Thursday, April 16, 2009

tax heaven

Freudian slip - I mean tax haven. It seems that the G20, as part as their plan to save the world from total financial meltdown, is cracking down on tax havens, as the tax revenues are needed in this time of hardships and some claim that "culture of banking secrecy had worsened problems in the global economy". Is this a slippery slope which will reduce freedom? Unlikely, for to paraphrase the UK stance "tax avoidance may comply with the letter of the law but not with its spirit." No wait, never mind.

Is the stationary bandit learning to walk?

But I must agree with this crackdown, for several reasons I will list below. Before reading further: take a minute or so to consider - is this crackdown good or bad? Why?

An informal poll taken on this blog indicates good idea (1 vote) is overwhelmed by bad (3) and evil (2), with nobody saying "who cares?" (0). Small sample size, and not a random sample either, but interesting. My first reaction was between "evil" and "bad", but I further considered and arrived at "good" - here is why.

If someone is a citizen of nation X they are bound by the rules of nation X. Most free countries (all of OECD nations?) allow you to give up your citizenship - if you don't want to pay for the benefits of citizenship, and you are ultrarich, then perhaps you should give up your passport and rights and get citizenship in whatever country you are parking your cash in. They will likely be happy to take you in. Most nations like people with money, and people with lots of cash are the only ones who really do have the freedom to walk away. They also have some power to change things - if they are forced to feel the pain that others feel they may take more of an interest in changing their nations for good. This "walk" argument is somewhat weak and overused, but here both the consequences (positive change in laws) and the current situation (often active law breaking) suggests it is legitimate to make.

Also on the pro side, we will perhaps see
hypocrites like Bono and many other "left wing" proponents get their just deserts and have to pay taxes for the programs they petition governments for - instead of their current situation of tax avoidance and simultaneous pleading for people and governments to help the needy. Shake some of your pocket change out Bono. This is a small, but entertaining, benefit.

In the narrow sense this, the tax haven crackdown, will reduce freedom - but of (mostly) the most free people in the world. In addition, the "loss of freedom" comes from a process of anarchy (international relationships is one of anarchy) and one of voluntary behaviour that does not use force (tax havens are "merely" excluded from benificial trade if they do not conform - standard free market stuff), and, to repeat, if the ultrarich people and companies are forced (by their nations) to pay outrageous taxes in their countries they will either (1) start pushing to change them, or (2) walk, both of which will tend to improve tax structures and freedom.

I do not (sadly) know any strong libertarians, but I suspect they will find it hard to argue against this crackdown - they may think that taxes are a moral evil, but anarchy and noncoericive methods are behind the crackdown, and if they are consequentualists they will have to consider the force for positive reform that will occur - unintentionally this move could reduce tax rates.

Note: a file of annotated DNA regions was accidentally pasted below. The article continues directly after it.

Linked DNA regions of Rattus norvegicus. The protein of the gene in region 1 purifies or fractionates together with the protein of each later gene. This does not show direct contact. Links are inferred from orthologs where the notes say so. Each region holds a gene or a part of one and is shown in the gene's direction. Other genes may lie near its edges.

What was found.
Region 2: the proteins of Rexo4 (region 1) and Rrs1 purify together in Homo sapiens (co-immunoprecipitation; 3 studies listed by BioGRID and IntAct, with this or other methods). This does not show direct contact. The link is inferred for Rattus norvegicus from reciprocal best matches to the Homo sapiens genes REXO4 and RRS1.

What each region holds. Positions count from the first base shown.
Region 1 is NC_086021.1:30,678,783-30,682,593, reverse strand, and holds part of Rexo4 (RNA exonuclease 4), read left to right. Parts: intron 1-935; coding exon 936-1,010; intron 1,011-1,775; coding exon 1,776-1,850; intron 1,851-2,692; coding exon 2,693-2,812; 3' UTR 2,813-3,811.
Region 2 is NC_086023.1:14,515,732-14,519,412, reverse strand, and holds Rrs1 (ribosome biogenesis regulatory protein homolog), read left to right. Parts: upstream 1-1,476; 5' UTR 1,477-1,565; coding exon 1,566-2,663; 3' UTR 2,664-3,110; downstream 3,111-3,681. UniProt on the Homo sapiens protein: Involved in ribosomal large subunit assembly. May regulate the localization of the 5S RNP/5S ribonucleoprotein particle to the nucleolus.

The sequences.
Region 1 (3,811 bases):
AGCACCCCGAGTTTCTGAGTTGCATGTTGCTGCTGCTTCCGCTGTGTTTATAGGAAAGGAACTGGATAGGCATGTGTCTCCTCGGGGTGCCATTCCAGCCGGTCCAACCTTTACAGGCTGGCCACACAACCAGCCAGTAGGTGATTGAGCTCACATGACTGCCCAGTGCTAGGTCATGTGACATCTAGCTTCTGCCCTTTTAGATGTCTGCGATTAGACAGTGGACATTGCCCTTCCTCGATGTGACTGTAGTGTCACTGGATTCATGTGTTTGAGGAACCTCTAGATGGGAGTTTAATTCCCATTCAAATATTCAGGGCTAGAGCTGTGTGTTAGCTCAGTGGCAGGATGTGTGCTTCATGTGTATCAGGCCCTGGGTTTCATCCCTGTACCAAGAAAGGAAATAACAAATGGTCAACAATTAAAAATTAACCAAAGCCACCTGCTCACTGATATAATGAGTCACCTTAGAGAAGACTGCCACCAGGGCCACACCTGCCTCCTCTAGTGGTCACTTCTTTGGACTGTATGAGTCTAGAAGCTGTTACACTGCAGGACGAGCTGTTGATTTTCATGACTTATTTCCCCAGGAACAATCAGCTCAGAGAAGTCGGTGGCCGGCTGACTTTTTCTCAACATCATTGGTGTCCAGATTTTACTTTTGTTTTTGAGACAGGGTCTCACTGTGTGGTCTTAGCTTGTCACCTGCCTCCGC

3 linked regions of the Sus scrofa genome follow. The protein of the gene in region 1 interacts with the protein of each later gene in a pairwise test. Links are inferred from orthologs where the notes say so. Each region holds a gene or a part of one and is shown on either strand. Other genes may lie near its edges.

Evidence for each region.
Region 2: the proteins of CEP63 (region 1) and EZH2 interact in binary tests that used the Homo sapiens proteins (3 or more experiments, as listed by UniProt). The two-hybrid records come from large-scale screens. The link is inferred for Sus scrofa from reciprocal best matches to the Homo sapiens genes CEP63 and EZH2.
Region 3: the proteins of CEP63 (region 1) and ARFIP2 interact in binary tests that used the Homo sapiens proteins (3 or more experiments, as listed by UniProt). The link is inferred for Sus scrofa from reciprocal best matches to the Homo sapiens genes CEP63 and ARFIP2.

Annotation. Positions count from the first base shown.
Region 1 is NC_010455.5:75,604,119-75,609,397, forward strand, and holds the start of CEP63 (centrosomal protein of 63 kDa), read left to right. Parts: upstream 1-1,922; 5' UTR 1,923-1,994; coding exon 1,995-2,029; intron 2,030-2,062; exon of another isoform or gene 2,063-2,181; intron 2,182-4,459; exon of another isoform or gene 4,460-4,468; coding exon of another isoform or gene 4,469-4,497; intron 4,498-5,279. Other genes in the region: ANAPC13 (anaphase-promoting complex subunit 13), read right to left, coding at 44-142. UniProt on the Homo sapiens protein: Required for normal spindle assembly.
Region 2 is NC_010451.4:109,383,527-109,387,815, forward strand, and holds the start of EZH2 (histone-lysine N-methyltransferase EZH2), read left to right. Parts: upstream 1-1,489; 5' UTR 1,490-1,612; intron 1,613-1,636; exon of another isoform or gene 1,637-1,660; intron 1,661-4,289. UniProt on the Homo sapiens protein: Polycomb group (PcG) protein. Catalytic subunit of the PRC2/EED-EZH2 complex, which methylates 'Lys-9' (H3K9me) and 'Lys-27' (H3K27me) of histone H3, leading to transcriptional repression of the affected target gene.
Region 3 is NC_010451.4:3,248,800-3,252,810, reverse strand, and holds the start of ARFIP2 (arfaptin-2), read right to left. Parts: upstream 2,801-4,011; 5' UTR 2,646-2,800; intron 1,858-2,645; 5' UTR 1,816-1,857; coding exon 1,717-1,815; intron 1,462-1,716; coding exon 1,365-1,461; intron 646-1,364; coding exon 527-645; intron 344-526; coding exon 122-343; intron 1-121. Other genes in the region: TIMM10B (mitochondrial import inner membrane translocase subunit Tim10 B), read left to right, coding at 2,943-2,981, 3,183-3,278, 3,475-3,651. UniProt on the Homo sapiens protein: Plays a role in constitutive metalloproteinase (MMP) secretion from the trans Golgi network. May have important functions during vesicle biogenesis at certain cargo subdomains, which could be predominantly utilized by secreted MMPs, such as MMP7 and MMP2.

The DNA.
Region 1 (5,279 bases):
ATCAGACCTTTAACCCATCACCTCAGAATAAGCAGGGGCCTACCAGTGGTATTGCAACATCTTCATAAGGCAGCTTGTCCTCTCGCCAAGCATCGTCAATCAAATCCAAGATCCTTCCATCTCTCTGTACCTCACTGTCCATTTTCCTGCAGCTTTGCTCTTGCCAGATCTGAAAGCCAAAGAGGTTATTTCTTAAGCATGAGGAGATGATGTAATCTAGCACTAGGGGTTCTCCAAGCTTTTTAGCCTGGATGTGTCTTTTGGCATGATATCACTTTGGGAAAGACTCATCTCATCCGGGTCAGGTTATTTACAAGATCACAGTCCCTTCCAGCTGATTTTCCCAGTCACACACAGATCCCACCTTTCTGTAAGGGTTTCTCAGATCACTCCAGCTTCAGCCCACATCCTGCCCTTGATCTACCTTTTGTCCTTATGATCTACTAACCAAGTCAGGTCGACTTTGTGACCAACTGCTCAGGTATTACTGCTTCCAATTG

So start cracking away G20!


  1. I hail the spread of acts of defiance against unjust laws (tax evasion being a prime example) as steps in the right direction: widespread defiance delegitimizes state authority. In one respect I agree with you: crackdowns like this, which offend the currently rich and powerful, can lead to reform. However, crackdowns of this sort are typically supported by the mass population, and more than likely will lead to nothing.

    However, I find your assertion that anarchy and noncoercive methods are behind the crackdown to be puzzling. You say "international relationships is one of anarchy." Sure, the leaders of the G20 nation can 'anarchically' reach a deal by which they agree to suppress tax havens, but then they must use coercive methods to actually get the people who are governed to comply. They are not agreeing to not trade with the nonconforming haven, they are agreeing to force their subjects not to trade.

    A strong libertarian, therefore, would find it easy to argue against the crackdown. Just because a deal came about noncoercively doesn't mean that the result of the deal is noncoercive: if states reach a noncoercive agreement to tax, it does not change the moral status of taxation.

  2. "I find your assertion that anarchy and noncoercive methods are behind the crackdown to be puzzling."

    True, the "actors" here are not people - but states - so this is a limited form of anarchy, and a strong libertarian may simply discount international relationships of not being anarchic and say this form of anarchy is so severely limited to be useless: I make the case for two reasons:

    (1) this, while limited, can be studied as a type of anarchy where we pretend nations are "people", so we can actually get some understanding of strength & weakness of anarchy [note most states, such as the US, like this current system and do not want to be under world courts etc, which is a good argument *for* more anarchy within states: what is good for the goose...], and

    (2) I want to intentionally push strong libertarians a bit, since I think that a lot of economic (and general interesting philosophy) is behind this case, and one can tease some understanding out with argument here.

    [snipe] I had a bunch of babbling here, I'll turn it into a future post...

    Suffice to say, I believe this is an interesting case study that pulls many deep issues to the fore.